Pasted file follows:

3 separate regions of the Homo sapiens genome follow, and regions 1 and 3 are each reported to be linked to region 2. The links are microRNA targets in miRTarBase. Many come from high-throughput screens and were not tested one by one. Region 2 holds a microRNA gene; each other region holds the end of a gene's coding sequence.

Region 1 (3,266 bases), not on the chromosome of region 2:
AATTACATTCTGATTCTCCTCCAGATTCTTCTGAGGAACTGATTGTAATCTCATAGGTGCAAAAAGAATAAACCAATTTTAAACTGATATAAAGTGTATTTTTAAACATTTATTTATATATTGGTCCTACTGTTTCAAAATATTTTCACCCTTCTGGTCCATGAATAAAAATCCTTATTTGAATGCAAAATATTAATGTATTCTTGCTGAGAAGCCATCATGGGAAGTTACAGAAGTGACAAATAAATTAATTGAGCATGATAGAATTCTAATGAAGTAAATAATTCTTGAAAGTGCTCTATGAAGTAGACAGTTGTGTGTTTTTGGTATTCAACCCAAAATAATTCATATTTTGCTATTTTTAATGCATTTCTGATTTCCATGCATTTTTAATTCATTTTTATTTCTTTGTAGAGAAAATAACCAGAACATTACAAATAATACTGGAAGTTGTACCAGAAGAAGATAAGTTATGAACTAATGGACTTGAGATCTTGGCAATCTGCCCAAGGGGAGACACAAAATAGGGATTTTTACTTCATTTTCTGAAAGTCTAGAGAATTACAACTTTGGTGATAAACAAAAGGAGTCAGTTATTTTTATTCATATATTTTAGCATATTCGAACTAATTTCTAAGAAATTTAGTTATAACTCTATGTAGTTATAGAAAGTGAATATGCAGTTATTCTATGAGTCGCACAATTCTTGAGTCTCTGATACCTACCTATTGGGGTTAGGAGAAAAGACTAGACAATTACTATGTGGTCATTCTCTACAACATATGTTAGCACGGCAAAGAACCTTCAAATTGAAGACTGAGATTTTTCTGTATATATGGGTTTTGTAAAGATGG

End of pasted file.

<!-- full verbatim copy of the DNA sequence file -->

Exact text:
3 separate regions of the Homo sapiens genome follow, and regions 1 and 3 are each reported to be linked to region 2. The links are microRNA targets in miRTarBase. Many come from high-throughput screens and were not tested one by one. Region 2 holds a microRNA gene; each other region holds the end of a gene's coding sequence.

Region 1 (3,266 bases), not on the chromosome of region 2:
AATTACATTCTGATTCTCCTCCAGATTCTTCTGAGGAACTGATTGTAATCTCATAGGTGCAAAAAGAATAAACCAATTTTAAACTGATATAAAGTGTATTTTTAAACATTTATTTATATATTGGTCCTACTGTTTCAAAATATTTTCACCCTTCTGGTCCATGAATAAAAATCCTTATTTGAATGCAAAATATTAATGTATTCTTGCTGAGAAGCCATCATGGGAAGTTACAGAAGTGACAAATAAATTAATTGAGCATGATAGAATTCTAATGAAGTAAATAATTCTTGAAAGTGCTCTATGAAGTAGACAGTTGTGTGTTTTTGGTATTCAACCCAAAATAATTCATATTTTGCTATTTTTAATGCATTTCTGATTTCCATGCATTTTTAATTCATTTTTATTTCTTTGTAGAGAAAATAACCAGAACATTACAAATAATACTGGAAGTTGTACCAGAAGAAGATAAGTTATGAACTAATGGACTTGAGATCTTGGCAATCTGCCCAAGGGGAGACACAAAATAGGGATTTTTACTTCATTTTCTGAAAGTCTAGAGAATTACAACTTTGGTGATAAACAAAAGGAGTCAGTTATTTTTATTCATATATTTTAGCATATTCGAACTAATTTCTAAGAAATTTAGTTATAACTCTATGTAGTTATAGAAAGTGAATATGCAGTTATTCTATGAGTCGCACAATTCTTGAGTCTCTGATACCTACCTATTGGGGTTAGGAGAAAAGACTAGACAATTACTATGTGGTCATTCTCTACAACATATGTTAGCACGGCAAAGAACCTTCAAATTGAAGACTGAGATTTTTCTGTATATATGGGTTTTGTAAAGATGG